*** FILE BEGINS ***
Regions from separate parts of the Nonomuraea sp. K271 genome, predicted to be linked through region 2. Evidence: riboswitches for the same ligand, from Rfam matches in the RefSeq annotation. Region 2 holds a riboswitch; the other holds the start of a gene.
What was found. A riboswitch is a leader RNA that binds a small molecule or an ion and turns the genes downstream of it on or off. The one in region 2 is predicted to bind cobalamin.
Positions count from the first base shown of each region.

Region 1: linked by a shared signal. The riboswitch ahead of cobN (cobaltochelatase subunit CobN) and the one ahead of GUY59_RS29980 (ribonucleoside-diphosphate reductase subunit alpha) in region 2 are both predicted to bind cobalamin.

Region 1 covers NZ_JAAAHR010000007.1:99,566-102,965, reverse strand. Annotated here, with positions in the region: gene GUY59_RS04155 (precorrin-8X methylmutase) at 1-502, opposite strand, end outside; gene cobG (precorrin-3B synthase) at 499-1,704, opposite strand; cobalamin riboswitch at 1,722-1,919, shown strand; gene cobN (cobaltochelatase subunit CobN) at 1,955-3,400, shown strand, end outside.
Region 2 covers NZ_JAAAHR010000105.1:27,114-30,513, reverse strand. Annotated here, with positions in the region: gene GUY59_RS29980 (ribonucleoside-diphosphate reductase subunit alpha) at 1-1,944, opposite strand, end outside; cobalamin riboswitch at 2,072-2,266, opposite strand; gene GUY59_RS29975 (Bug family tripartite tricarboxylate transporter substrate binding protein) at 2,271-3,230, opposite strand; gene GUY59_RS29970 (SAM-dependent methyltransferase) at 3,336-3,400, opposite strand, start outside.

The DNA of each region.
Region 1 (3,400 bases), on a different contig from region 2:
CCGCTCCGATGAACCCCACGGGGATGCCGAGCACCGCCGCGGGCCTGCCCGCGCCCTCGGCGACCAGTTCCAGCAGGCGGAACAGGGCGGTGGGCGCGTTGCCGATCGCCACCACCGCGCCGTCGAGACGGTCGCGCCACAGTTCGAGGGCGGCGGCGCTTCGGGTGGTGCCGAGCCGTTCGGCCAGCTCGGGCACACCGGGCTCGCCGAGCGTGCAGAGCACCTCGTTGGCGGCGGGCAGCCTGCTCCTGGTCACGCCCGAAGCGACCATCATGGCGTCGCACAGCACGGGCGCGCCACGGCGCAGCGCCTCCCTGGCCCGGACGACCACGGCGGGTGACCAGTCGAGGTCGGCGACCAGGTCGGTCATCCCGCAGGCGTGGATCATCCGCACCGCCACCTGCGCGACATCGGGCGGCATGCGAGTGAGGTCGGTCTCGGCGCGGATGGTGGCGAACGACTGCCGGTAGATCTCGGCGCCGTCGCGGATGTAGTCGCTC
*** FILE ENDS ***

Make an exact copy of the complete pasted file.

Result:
Regions from separate parts of the Nonomuraea sp. K271 genome, predicted to be linked through region 2. Evidence: riboswitches for the same ligand, from Rfam matches in the RefSeq annotation. Region 2 holds a riboswitch; the other holds the start of a gene.
What was found. A riboswitch is a leader RNA that binds a small molecule or an ion and turns the genes downstream of it on or off. The one in region 2 is predicted to bind cobalamin.
Positions count from the first base shown of each region.

Region 1: linked by a shared signal. The riboswitch ahead of cobN (cobaltochelatase subunit CobN) and the one ahead of GUY59_RS29980 (ribonucleoside-diphosphate reductase subunit alpha) in region 2 are both predicted to bind cobalamin.

Region 1 covers NZ_JAAAHR010000007.1:99,566-102,965, reverse strand. Annotated here, with positions in the region: gene GUY59_RS04155 (precorrin-8X methylmutase) at 1-502, opposite strand, end outside; gene cobG (precorrin-3B synthase) at 499-1,704, opposite strand; cobalamin riboswitch at 1,722-1,919, shown strand; gene cobN (cobaltochelatase subunit CobN) at 1,955-3,400, shown strand, end outside.
Region 2 covers NZ_JAAAHR010000105.1:27,114-30,513, reverse strand. Annotated here, with positions in the region: gene GUY59_RS29980 (ribonucleoside-diphosphate reductase subunit alpha) at 1-1,944, opposite strand, end outside; cobalamin riboswitch at 2,072-2,266, opposite strand; gene GUY59_RS29975 (Bug family tripartite tricarboxylate transporter substrate binding protein) at 2,271-3,230, opposite strand; gene GUY59_RS29970 (SAM-dependent methyltransferase) at 3,336-3,400, opposite strand, start outside.

The DNA of each region.
Region 1 (3,400 bases), on a different contig from region 2:
CCGCTCCGATGAACCCCACGGGGATGCCGAGCACCGCCGCGGGCCTGCCCGCGCCCTCGGCGACCAGTTCCAGCAGGCGGAACAGGGCGGTGGGCGCGTTGCCGATCGCCACCACCGCGCCGTCGAGACGGTCGCGCCACAGTTCGAGGGCGGCGGCGCTTCGGGTGGTGCCGAGCCGTTCGGCCAGCTCGGGCACACCGGGCTCGCCGAGCGTGCAGAGCACCTCGTTGGCGGCGGGCAGCCTGCTCCTGGTCACGCCCGAAGCGACCATCATGGCGTCGCACAGCACGGGCGCGCCACGGCGCAGCGCCTCCCTGGCCCGGACGACCACGGCGGGTGACCAGTCGAGGTCGGCGACCAGGTCGGTCATCCCGCAGGCGTGGATCATCCGCACCGCCACCTGCGCGACATCGGGCGGCATGCGAGTGAGGTCGGTCTCGGCGCGGATGGTGGCGAACGACTGCCGGTAGATCTCGGCGCCGTCGCGGATGTAGTCGCTC